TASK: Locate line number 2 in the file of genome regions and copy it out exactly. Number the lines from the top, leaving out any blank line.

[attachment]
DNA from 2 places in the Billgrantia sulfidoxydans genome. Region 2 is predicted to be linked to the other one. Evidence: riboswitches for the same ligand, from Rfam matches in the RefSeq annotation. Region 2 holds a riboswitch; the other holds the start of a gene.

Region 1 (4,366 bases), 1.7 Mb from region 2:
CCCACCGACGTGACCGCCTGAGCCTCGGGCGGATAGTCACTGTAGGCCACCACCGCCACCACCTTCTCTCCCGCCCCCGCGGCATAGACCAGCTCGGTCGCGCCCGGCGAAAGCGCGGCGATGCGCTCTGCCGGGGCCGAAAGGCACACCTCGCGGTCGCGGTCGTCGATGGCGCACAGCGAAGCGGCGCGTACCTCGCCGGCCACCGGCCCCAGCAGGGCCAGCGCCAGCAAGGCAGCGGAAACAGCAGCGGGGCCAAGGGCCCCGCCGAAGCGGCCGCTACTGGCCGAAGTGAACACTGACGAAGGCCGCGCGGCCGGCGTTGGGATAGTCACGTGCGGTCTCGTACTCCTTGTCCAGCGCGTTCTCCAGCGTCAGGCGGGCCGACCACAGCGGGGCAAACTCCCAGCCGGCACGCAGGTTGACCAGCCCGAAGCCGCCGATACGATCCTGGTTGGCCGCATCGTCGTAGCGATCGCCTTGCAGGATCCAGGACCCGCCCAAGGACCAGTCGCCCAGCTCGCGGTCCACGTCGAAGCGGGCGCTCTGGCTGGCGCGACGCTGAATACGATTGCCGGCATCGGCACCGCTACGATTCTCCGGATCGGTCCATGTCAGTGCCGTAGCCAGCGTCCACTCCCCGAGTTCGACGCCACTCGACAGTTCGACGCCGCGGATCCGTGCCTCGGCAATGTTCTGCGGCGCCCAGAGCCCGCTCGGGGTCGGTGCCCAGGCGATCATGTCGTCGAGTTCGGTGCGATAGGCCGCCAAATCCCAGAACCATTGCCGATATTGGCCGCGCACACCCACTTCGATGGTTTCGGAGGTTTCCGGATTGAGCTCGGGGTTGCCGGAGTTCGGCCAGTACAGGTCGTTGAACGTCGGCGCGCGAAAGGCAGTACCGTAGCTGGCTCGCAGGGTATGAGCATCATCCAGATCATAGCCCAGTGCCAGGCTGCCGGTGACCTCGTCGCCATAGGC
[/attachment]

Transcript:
Region 1 (4,366 bases), 1.7 Mb from region 2: